Believing You Can Increase Your Intelligence Is Important

A recent study1 demonstrates why this is so. How people respond to their mistakes depends on what they believe about learning and intelligence. People who believe that intelligence develops through effort see mistakes as opportunities to learn and improve. People who believe that intelligence is a stable characteristic see mistakes as indications of a lack of ability. The former group is said to have growth mind-sets, and the latter group is said to have fixed mind-sets. The nature of an individual’s mind-set can be determined from questionnaire items. The researchers examined performance-monitoring event-related potentials (ERPs) to study the neural mechanisms underlying these different reactions to mistakes.

Twenty-five experimental participants performed a classification task, in which accuracy and speed were equally emphasized, while their ERPs were recorded. Upon completion of the experimental task, the participants completed a questionnaire using a Theory of Intelligence Scale to assess their implicit theories of intelligence (fixed or with growth potential). The findings indicated that participants with a growth mindset showed an enhancement of the error positivity component (Pe) of the ERP. This component reflects awareness of and allocation of attention to mistakes. So participants with a growth mind-set were more aware of their mistakes and allocated more attention to correcting these mistakes.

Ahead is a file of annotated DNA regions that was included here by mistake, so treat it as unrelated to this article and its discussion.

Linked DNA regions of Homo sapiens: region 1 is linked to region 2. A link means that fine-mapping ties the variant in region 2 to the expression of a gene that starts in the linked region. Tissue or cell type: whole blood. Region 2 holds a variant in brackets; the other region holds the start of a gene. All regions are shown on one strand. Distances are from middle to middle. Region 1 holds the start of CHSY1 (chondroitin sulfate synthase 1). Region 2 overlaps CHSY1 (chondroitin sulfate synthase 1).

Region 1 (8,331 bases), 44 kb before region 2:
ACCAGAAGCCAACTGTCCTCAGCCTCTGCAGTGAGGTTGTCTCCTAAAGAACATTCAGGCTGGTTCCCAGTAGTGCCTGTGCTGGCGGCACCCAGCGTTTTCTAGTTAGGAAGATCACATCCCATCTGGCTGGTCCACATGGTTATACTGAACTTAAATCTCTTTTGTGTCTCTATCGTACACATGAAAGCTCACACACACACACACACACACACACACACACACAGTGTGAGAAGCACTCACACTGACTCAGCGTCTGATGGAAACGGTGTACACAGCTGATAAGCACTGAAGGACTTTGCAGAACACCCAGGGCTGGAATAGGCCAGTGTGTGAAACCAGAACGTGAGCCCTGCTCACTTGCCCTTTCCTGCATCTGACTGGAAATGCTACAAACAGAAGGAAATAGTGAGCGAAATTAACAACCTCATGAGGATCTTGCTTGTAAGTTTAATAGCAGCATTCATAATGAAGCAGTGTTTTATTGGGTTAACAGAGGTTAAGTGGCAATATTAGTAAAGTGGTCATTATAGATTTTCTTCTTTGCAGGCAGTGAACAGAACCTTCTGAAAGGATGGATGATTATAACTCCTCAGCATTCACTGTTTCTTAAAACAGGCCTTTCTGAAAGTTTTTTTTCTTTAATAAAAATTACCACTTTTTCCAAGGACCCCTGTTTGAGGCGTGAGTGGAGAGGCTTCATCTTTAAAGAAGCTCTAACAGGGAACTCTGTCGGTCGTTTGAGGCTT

For a long time the argument was made that IQ tests indicated a fixed level of intelligence that was difficult or impossible to change. Recent research has indicated that this view of intelligence is not fixed, and that it can be improved. However, for intelligence to be improved the individual must believe that it can be improved. When this is believed, attentional resources are allocated for improvement. Otherwise, attentional resources are not allocated for improvement. This is in accordance with what makes a person a true expert. Many, many, many hours of deliberate practice are required to achieve true expertise (See the healthymemory blog post, “Deliberate Practice.”. Similarly to improve your IQ, you need to believe that it can be improved and work to improve.

It appears that whether or not you improve your intelligence is a self-fulfilling prophecy. If you believe it can be improved, it will likely improve. If you don’t believe that it can be improved, then it will not be improved. In other words, if you believe you are stupid or of average intelligence, you will remain being stupid or of average intelligence. To increase your intelligence, believe and apply yourself.

1Moser, J.S., Schroder, H.S., Heeter, C., Moran, T.P., & Lee, Y.H. (2011). M ind Your Errors Evidence for a Neural Mechanism Linking Growth Mind-set to Adaptive Posterror Adjustments., Psychological Science, 22, 1484-1489.

© Douglas Griffith and healthymemory.wordpress.com, 2012. Unauthorized use and/or duplication of this material without express and written permission from this blog’s author and/or owner is strictly prohibited. Excerpts and links may be used, provided that full and clear credit is given to Douglas Griffith and healthymemory.wordpress.com with appropriate and specific direction to the original content.

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